2.50
Hdl Handle:
http://hdl.handle.net/10755/153637
Type:
Presentation
Title:
How Do Older Farm Residents Define Good Health?
Abstract:
How Do Older Farm Residents Define Good Health?
Conference Sponsor:Sigma Theta Tau International
Conference Year:2005
Author:Reed, Deborah, PhD, MSPH, RN
P.I. Institution Name:University of Kentucky
Title:Associate Professor
Co-Authors:Mary Kay Rayens, PhD
Introduction: How a person defines ôgood healthö is linked to one's culture, personal life experiences, family, and environmental context. Historically, rural residents identify health as the ability to work. This characterization has been questioned as the rural culture diversified. The definition of health specific to the rural farm population has not yet been examined. Method: The data are from the baseline interview of a longitudinal study of 1,423 Kentucky and South Carolina farm residents aged 50 and over. Participants were surveyed about their definition of health, health conditions, recent injuries, satisfaction with farm work, work practices, and demographic characteristics. Respondents were grouped by whether they defined health as ability to work versus absence of pain, disease, or not having to take medication. Bivariate analysis consisted of t-tests, Wilcoxon tests, and chi-square tests. Predictors of health definition were determined using logistic regression. Results: Nearly one-half of participants (42%) characterized health as the ability to work, compared with the remaining 58% who chose lack of physical distress (i.e., no pain, disease or medications). This binary health definition was unrelated to age, gender, education, state of residence, number of health conditions, or number of injuries. There were associations between health definition and number of farm tasks completed in the past year, hours spent doing farm work in the past week, and satisfaction with farm work. Controlling for age, gender, and education, number of farm tasks completed in the past year was a significant predictor of health definition, with increased odds of choosing æability to work' as the definition with increasing farm tasks performed. Conclusion: For an older working population the definition of health may be driven by what the person can accomplish rather than by physical symptoms or medical treatment. When providing care, nurses should consider the importance of work to the patient.
Repository Posting Date:
26-Oct-2011
Date of Publication:
17-Oct-2011
Sponsors:
Sigma Theta Tau International

Full metadata record

DC FieldValue Language
dc.typePresentationen_GB
dc.titleHow Do Older Farm Residents Define Good Health?en_GB
dc.identifier.urihttp://hdl.handle.net/10755/153637-
dc.description.abstract<table><tr><td colspan="2" class="item-title">How Do Older Farm Residents Define Good Health?</td></tr><tr class="item-sponsor"><td class="label">Conference Sponsor:</td><td class="value">Sigma Theta Tau International</td></tr><tr class="item-year"><td class="label">Conference Year:</td><td class="value">2005</td></tr><tr class="item-author"><td class="label">Author:</td><td class="value">Reed, Deborah, PhD, MSPH, RN</td></tr><tr class="item-institute"><td class="label">P.I. Institution Name:</td><td class="value">University of Kentucky</td></tr><tr class="item-author-title"><td class="label">Title:</td><td class="value">Associate Professor</td></tr><tr class="item-email"><td class="label">Email:</td><td class="value">dbreed01@pop.uky.edu</td></tr><tr class="item-co-authors"><td class="label">Co-Authors:</td><td class="value">Mary Kay Rayens, PhD</td></tr><tr><td colspan="2" class="item-abstract">Introduction: How a person defines &ocirc;good health&ouml; is linked to one's culture, personal life experiences, family, and environmental context. Historically, rural residents identify health as the ability to work. This characterization has been questioned as the rural culture diversified. The definition of health specific to the rural farm population has not yet been examined. Method: The data are from the baseline interview of a longitudinal study of 1,423 Kentucky and South Carolina farm residents aged 50 and over. Participants were surveyed about their definition of health, health conditions, recent injuries, satisfaction with farm work, work practices, and demographic characteristics. Respondents were grouped by whether they defined health as ability to work versus absence of pain, disease, or not having to take medication. Bivariate analysis consisted of t-tests, Wilcoxon tests, and chi-square tests. Predictors of health definition were determined using logistic regression. Results: Nearly one-half of participants (42%) characterized health as the ability to work, compared with the remaining 58% who chose lack of physical distress (i.e., no pain, disease or medications). This binary health definition was unrelated to age, gender, education, state of residence, number of health conditions, or number of injuries. There were associations between health definition and number of farm tasks completed in the past year, hours spent doing farm work in the past week, and satisfaction with farm work. Controlling for age, gender, and education, number of farm tasks completed in the past year was a significant predictor of health definition, with increased odds of choosing &aelig;ability to work' as the definition with increasing farm tasks performed. Conclusion: For an older working population the definition of health may be driven by what the person can accomplish rather than by physical symptoms or medical treatment. When providing care, nurses should consider the importance of work to the patient.</td></tr></table>en_GB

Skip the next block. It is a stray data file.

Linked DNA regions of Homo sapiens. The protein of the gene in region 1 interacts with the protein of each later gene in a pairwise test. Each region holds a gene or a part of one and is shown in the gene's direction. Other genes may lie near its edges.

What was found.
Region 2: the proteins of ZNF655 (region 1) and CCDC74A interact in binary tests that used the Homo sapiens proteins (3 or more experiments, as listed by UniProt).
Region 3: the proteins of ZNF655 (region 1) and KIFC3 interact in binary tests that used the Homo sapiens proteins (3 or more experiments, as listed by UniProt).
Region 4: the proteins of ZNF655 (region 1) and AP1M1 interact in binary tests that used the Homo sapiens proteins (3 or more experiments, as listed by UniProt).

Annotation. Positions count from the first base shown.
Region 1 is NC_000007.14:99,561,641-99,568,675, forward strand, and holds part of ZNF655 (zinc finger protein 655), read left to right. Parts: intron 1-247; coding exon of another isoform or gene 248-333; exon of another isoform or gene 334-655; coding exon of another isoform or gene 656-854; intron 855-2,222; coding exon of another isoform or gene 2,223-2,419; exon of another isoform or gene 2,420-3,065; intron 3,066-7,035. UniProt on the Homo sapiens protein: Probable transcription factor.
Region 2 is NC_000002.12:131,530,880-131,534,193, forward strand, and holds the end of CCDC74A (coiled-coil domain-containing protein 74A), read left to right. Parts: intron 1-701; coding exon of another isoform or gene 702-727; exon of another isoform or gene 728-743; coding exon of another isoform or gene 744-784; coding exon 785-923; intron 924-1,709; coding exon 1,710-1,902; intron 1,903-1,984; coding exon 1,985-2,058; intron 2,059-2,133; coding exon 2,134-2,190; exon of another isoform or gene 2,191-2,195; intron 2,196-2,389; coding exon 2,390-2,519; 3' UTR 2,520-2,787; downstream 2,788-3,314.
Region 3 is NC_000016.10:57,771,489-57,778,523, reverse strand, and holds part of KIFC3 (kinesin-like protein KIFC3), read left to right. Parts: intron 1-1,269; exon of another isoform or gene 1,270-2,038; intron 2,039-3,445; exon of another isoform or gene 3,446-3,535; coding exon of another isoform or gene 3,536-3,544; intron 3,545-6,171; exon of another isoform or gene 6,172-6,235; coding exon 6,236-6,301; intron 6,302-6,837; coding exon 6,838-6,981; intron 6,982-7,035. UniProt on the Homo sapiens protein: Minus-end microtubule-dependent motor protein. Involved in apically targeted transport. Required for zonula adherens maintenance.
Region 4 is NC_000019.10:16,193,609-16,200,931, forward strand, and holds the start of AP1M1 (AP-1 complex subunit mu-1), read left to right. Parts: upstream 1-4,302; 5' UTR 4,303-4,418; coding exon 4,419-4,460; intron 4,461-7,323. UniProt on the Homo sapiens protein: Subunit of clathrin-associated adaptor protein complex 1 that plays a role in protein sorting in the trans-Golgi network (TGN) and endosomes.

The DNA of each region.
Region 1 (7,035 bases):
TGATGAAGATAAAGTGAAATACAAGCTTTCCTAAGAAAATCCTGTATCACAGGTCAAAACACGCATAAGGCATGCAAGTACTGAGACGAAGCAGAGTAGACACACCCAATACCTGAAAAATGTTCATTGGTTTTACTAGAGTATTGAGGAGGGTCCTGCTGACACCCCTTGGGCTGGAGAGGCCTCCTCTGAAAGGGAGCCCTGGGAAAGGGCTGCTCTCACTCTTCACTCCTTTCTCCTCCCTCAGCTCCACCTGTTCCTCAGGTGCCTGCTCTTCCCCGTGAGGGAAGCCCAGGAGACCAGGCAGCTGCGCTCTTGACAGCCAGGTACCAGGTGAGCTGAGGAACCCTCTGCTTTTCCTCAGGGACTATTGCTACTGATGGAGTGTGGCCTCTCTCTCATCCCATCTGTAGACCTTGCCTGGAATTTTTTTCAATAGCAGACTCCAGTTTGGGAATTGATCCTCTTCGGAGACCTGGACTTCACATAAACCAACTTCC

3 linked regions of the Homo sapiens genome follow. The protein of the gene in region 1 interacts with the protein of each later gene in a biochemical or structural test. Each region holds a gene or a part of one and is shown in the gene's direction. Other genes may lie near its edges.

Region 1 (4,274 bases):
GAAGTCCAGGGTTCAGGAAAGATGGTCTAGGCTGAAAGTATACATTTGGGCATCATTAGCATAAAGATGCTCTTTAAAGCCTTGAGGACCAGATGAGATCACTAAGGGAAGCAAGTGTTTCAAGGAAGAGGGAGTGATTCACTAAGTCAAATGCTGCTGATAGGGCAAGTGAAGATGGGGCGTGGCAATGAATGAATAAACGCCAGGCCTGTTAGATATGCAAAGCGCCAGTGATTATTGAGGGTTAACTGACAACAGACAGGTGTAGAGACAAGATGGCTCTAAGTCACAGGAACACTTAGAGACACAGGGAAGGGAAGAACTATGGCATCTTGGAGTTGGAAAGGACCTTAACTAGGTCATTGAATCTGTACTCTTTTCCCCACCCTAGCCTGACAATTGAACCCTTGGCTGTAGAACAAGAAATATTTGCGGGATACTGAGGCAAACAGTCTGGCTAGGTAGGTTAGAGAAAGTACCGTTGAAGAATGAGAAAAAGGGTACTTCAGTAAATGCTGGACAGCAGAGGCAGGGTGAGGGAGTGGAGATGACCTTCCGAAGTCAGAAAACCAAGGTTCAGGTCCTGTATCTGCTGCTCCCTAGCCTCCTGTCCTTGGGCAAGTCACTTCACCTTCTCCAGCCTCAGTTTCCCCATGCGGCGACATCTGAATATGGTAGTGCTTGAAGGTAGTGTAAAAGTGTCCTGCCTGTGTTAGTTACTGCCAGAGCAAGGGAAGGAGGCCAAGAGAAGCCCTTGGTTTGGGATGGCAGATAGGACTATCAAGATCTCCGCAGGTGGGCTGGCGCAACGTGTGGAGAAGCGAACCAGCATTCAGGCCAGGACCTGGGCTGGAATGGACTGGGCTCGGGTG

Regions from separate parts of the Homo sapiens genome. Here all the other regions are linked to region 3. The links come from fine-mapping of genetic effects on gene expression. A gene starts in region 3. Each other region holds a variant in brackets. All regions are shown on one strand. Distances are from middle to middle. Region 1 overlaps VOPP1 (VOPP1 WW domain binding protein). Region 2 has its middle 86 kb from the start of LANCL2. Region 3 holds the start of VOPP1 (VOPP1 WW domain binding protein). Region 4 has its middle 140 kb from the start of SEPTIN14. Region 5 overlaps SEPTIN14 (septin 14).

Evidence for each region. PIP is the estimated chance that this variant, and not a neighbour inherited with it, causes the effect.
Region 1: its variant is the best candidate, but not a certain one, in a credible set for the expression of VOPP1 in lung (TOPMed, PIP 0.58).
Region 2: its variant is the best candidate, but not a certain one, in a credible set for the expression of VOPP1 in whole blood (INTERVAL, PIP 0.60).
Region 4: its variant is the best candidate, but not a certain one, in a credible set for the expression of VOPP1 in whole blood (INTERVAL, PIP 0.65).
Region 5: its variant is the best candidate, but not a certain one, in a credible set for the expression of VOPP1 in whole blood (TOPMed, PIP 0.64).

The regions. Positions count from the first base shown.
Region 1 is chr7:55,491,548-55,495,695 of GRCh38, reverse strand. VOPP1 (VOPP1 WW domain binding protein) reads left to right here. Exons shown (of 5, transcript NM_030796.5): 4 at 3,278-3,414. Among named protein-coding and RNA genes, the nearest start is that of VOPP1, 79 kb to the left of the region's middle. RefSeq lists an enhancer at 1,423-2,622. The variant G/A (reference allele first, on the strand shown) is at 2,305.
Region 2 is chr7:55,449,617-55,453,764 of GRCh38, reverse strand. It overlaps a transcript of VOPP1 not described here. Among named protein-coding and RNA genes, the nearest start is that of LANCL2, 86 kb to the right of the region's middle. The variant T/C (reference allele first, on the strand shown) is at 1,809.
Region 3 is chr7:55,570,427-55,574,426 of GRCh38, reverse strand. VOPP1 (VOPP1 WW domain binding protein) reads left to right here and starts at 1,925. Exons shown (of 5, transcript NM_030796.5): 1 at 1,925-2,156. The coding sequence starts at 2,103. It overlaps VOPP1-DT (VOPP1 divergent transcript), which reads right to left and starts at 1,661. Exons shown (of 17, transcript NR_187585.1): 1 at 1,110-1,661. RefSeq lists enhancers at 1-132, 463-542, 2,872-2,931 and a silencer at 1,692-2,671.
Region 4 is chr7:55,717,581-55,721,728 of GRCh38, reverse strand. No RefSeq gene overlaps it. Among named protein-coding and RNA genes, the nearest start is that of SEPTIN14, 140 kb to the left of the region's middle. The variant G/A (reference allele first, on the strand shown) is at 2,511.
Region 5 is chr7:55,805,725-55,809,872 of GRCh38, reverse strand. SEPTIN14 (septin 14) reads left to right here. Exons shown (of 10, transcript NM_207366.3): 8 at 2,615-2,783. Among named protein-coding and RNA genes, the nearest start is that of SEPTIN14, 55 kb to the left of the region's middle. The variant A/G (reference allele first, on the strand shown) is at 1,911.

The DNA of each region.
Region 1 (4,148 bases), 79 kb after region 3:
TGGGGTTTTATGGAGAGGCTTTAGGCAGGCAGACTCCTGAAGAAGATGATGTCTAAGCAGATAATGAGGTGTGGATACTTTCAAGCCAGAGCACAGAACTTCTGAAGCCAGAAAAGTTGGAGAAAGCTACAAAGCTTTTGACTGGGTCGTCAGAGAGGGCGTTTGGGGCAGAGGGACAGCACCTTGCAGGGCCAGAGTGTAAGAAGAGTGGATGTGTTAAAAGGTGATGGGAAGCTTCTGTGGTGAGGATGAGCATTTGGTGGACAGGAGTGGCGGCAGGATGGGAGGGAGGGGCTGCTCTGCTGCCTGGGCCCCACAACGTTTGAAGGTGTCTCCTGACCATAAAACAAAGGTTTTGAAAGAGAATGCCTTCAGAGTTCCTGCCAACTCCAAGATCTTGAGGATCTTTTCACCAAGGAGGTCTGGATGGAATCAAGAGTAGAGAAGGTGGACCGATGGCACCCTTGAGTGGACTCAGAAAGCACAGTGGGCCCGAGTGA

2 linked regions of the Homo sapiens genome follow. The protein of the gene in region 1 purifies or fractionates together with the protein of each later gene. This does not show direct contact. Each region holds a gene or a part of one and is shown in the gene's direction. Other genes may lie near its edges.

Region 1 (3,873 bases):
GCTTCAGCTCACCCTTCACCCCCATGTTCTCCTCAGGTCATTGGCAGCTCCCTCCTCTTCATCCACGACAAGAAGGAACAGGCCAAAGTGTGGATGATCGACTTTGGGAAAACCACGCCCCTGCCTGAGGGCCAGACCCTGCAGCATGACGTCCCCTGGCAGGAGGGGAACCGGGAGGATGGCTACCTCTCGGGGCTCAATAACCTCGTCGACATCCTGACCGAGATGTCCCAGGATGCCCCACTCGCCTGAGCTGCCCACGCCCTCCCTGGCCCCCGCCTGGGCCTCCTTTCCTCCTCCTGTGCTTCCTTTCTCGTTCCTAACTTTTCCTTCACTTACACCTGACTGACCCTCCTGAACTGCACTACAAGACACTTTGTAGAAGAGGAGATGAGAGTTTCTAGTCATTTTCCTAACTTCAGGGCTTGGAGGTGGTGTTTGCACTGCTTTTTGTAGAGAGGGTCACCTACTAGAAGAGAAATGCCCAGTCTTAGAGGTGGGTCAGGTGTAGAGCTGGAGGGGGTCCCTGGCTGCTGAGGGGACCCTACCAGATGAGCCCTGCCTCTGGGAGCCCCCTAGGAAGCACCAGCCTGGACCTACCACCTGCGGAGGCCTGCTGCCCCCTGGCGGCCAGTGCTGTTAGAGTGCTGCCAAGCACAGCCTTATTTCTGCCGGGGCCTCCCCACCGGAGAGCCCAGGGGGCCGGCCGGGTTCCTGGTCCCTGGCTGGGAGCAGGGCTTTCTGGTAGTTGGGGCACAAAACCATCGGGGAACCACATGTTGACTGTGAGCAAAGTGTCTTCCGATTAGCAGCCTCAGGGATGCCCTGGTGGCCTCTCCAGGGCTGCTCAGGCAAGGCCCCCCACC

dc.date.available2011-10-26T12:24:31Z-
dc.date.issued2011-10-17en_GB
dc.date.accessioned2011-10-26T12:24:31Z-
dc.description.sponsorshipSigma Theta Tau Internationalen_GB
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